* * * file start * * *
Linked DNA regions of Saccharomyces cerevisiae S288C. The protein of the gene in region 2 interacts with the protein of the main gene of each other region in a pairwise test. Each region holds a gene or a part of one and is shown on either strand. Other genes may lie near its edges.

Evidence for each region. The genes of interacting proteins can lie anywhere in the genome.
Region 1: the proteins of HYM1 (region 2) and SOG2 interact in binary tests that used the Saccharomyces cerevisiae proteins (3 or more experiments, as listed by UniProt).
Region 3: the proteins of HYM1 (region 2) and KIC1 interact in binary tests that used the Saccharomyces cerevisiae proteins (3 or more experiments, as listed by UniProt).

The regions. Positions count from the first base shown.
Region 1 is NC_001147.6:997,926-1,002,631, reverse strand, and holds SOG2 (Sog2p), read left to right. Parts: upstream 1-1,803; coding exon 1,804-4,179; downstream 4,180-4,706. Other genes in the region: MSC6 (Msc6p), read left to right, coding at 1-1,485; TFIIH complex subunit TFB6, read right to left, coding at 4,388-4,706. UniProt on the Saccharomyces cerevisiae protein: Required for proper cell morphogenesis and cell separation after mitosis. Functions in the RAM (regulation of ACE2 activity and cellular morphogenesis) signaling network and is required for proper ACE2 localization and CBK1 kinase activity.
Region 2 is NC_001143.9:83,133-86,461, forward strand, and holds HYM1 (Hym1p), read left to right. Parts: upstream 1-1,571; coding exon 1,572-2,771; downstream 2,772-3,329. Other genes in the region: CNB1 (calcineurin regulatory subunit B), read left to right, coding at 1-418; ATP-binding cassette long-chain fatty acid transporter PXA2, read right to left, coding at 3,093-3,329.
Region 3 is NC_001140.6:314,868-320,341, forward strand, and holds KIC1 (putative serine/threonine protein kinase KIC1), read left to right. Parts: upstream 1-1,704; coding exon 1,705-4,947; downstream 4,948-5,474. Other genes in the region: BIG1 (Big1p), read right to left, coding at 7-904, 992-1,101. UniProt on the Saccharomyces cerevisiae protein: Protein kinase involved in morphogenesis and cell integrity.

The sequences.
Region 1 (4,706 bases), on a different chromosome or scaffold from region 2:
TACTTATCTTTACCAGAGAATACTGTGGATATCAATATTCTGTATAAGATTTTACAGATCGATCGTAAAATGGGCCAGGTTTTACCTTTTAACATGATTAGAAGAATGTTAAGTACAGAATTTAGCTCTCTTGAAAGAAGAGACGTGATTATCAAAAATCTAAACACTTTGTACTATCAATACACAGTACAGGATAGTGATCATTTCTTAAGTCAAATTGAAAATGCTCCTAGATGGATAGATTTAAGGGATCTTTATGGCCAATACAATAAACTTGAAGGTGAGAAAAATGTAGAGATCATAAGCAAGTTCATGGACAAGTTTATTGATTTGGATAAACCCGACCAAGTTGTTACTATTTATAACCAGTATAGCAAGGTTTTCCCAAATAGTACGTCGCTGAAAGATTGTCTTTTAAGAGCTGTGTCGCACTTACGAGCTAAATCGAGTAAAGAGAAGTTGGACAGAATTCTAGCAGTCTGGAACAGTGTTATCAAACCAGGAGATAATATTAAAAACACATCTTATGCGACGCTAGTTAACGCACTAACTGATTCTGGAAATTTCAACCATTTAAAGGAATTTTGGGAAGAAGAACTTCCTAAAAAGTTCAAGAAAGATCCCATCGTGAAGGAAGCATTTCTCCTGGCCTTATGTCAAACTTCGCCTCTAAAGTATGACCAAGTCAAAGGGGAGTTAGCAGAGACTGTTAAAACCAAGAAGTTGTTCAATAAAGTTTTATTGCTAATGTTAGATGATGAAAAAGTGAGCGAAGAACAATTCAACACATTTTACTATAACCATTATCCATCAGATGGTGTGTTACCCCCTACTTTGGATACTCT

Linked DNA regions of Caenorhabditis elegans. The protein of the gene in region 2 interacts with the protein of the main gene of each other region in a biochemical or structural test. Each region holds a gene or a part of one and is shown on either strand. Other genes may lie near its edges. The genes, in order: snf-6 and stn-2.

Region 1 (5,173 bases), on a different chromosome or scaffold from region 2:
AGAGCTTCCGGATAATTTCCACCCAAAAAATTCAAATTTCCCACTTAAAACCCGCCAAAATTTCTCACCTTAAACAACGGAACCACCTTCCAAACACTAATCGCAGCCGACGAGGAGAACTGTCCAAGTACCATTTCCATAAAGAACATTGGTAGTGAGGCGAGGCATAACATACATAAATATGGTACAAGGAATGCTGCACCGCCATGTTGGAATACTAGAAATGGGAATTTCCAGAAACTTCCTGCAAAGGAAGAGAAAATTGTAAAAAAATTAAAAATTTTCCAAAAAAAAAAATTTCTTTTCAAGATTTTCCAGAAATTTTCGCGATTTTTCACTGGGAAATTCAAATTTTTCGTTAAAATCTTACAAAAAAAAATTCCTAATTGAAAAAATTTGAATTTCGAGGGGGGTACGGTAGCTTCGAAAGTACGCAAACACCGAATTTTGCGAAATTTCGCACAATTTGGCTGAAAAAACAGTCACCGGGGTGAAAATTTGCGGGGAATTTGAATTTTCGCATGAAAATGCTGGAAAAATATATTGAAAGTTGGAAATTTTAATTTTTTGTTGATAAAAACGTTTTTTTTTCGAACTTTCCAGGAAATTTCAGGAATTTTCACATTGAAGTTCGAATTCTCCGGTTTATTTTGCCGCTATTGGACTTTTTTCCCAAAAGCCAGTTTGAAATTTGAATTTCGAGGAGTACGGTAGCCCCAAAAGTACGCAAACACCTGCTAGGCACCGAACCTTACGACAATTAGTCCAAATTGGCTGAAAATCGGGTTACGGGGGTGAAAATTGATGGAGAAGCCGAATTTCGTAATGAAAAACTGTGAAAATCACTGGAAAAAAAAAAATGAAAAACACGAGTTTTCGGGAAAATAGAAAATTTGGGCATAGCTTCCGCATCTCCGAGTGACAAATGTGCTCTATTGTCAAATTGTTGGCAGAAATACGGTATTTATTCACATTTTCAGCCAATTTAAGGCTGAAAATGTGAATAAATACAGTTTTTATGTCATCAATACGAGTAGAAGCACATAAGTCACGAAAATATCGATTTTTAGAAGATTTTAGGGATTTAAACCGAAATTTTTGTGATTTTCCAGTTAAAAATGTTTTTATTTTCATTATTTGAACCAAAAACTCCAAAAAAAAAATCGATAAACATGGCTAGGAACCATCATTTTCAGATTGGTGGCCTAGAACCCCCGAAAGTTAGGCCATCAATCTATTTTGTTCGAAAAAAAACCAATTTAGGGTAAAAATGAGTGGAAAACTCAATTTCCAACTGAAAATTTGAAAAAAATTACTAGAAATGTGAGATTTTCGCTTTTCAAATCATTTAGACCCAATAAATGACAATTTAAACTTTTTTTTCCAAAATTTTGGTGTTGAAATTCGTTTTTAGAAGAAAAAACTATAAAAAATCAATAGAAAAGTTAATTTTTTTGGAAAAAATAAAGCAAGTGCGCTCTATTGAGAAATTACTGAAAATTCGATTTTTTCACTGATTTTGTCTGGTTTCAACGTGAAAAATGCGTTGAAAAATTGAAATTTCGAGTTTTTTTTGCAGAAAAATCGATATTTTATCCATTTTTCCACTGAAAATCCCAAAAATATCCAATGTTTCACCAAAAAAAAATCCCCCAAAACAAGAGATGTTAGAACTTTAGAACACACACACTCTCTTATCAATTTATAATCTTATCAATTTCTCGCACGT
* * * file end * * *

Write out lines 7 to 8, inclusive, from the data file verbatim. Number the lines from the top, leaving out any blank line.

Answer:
Region 2 is NC_001143.9:83,133-86,461, forward strand, and holds HYM1 (Hym1p), read left to right. Parts: upstream 1-1,571; coding exon 1,572-2,771; downstream 2,772-3,329. Other genes in the region: CNB1 (calcineurin regulatory subunit B), read left to right, coding at 1-418; ATP-binding cassette long-chain fatty acid transporter PXA2, read right to left, coding at 3,093-3,329.
Region 3 is NC_001140.6:314,868-320,341, forward strand, and holds KIC1 (putative serine/threonine protein kinase KIC1), read left to right. Parts: upstream 1-1,704; coding exon 1,705-4,947; downstream 4,948-5,474. Other genes in the region: BIG1 (Big1p), read right to left, coding at 7-904, 992-1,101. UniProt on the Saccharomyces cerevisiae protein: Protein kinase involved in morphogenesis and cell integrity.